He has published over 40 research articles in international referred journals. He also supervised two PhD and five master’s students.
Kamran has more than 12 years of teaching experience which includes teaching mathematics at different levels at different universities and colleges inside and outside Canada.
He also has won several scholarships, academic awards, medals and distinctions certificates during his academic carrier.
I joined Alexander college in 2009 as a mathematics instructor in mathematics department and has been teaching various mathematics courses ever since.
I hold several degrees in Mathematics and Mathematics education; an M.A. (Mathematics) from Tribhuvan University, Nepal; an M.Ed. (Mathematics emphasis) from Endicott College, USA, and a Ph.D. from Simon Fraser University, Canada.
My research interests are in the field of theories and pedagogical practices in mathematics education.
I am interested at exploring how teachers and students deal with mathematical abstraction in teaching and learning in an attempt to translate abstract mathematical concepts into understandable ideas.
I have taught at the University of the Fraser Valley, Vancouver Community College, Thompson Rivers University, and Champlain Regional College.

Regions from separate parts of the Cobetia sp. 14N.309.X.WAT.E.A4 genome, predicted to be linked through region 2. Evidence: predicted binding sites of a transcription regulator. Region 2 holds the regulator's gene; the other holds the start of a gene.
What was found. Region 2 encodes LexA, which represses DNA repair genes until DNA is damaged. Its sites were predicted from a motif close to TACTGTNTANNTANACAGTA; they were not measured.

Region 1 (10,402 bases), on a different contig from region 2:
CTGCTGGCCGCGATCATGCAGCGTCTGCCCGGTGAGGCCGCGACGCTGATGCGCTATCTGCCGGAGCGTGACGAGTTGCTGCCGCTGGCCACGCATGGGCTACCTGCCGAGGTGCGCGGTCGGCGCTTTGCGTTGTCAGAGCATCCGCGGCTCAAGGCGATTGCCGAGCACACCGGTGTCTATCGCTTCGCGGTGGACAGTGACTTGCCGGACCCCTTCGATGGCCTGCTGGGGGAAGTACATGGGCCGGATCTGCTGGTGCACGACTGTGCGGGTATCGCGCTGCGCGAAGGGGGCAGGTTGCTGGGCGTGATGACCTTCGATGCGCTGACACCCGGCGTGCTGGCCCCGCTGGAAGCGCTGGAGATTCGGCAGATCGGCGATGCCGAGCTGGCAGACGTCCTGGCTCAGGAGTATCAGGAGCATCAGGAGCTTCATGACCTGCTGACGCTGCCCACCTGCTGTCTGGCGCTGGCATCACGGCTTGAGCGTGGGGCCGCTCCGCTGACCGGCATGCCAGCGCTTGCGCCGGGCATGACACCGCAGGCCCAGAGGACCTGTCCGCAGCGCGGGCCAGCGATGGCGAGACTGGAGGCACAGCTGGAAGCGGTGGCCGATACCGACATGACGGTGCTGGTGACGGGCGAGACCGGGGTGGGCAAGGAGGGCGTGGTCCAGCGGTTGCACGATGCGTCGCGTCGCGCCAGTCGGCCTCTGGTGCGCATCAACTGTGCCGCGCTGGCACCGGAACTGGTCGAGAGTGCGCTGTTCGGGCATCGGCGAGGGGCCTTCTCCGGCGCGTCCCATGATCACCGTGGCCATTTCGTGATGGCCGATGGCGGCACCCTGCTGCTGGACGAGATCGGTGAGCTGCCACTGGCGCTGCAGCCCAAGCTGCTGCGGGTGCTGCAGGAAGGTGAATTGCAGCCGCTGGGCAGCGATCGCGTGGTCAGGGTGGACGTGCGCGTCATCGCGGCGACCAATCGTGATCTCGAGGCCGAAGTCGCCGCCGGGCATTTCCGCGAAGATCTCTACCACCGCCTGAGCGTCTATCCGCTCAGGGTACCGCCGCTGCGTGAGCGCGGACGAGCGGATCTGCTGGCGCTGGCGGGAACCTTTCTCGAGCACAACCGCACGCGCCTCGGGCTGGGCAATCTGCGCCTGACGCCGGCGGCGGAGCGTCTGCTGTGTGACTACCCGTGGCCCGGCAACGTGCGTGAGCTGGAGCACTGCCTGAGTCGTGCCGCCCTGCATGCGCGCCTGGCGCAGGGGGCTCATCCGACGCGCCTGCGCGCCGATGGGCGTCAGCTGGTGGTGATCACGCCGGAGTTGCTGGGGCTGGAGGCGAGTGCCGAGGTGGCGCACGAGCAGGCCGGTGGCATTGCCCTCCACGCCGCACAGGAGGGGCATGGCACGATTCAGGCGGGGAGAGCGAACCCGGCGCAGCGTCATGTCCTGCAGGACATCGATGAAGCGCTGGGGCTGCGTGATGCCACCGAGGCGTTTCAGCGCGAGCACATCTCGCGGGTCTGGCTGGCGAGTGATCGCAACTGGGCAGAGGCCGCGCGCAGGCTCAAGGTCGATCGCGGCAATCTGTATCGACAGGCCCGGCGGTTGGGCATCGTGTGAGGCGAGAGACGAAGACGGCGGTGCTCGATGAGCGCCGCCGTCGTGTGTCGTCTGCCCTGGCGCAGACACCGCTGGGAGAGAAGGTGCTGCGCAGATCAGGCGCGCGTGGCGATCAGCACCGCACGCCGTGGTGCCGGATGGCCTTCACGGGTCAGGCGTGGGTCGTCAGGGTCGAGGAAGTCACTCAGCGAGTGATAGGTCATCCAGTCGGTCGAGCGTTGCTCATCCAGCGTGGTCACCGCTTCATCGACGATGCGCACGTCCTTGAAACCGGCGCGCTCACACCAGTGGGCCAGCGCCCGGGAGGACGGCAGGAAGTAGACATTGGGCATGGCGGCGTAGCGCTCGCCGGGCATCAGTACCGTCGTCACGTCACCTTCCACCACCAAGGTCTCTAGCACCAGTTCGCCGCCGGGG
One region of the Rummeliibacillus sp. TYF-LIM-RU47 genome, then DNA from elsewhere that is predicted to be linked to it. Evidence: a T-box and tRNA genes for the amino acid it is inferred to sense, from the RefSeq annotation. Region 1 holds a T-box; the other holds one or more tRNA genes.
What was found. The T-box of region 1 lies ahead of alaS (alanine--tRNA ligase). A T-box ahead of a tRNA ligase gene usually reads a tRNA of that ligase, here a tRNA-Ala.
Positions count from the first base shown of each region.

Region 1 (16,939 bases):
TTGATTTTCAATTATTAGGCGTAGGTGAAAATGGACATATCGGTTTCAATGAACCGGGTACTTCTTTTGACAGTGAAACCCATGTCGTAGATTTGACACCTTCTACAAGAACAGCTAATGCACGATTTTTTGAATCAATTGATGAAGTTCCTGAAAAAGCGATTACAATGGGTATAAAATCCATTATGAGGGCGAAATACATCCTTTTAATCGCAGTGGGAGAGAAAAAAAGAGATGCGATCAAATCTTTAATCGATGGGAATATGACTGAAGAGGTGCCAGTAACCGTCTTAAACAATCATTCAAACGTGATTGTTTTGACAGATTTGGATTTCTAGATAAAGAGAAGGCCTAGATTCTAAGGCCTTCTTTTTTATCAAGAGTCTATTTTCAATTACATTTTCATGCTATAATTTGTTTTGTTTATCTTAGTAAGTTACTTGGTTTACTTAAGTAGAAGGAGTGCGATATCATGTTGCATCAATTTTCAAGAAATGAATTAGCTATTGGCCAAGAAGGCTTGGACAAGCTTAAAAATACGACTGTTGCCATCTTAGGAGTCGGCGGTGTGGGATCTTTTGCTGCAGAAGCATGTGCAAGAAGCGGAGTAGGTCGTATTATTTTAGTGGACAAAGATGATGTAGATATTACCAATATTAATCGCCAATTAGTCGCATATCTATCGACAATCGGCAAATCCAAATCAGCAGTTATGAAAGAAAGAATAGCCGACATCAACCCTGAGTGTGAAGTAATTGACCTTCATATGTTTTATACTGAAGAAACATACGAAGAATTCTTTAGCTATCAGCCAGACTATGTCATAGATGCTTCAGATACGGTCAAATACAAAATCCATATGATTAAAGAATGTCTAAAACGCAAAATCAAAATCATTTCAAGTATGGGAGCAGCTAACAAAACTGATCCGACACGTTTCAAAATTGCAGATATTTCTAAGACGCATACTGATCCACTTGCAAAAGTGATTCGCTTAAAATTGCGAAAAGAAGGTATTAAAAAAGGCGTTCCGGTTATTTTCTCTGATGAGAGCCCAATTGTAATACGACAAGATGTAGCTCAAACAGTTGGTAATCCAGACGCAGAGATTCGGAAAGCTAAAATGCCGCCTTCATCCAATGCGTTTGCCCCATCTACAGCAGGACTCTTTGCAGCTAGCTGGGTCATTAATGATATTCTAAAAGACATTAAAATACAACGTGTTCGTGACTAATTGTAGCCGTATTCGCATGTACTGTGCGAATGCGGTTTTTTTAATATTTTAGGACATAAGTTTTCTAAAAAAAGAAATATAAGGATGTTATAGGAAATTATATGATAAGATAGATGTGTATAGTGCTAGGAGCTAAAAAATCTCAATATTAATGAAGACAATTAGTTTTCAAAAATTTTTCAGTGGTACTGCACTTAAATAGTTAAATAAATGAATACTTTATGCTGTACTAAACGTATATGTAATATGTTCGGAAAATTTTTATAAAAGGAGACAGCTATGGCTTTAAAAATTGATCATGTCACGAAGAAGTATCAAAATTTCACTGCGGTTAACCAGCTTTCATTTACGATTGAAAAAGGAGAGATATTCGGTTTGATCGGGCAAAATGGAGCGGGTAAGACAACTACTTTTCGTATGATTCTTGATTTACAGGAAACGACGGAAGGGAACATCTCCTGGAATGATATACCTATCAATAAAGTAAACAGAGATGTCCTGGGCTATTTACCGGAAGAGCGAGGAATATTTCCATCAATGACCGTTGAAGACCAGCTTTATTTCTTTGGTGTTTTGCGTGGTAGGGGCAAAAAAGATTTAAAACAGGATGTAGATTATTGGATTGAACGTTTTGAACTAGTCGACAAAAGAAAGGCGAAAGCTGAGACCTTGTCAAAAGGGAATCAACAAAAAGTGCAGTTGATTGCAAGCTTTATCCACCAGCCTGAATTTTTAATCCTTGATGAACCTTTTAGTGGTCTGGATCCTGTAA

I hold an M.Sc. in Pure Mathematics from McGill University, a B.A. (honours) in Mathematics and Philosophy from Queen's University, and a Provincial Instructor's Diploma from Vancouver Community College.
I take a teaching approach which is technology-intense and learner-centred, and I ensure that students in my classes are encouraged to participate.
In my studies, I took an interest in Foundations of Mathematics, but my more recent research interests lie in Teaching and Learning.
I like getting a chance to meet students, colleagues, and others interested in my work. Contact me at email@example.com or stop by my office hours.
Luc Lapierre obtained an M.Sc. in pure mathematics from Simon Fraser University in 2016. He joined Alexander College in January 2017, and has enjoyed teaching there ever since.
Luc's research portfolio centers on cryptographic primitives arising from finite fields of characteristic two, and algebraic graph theory.
Aside from learning and sharing mathematics, Luc enjoys olympic weightlifting, ice hockey, and caring for his five rabbits.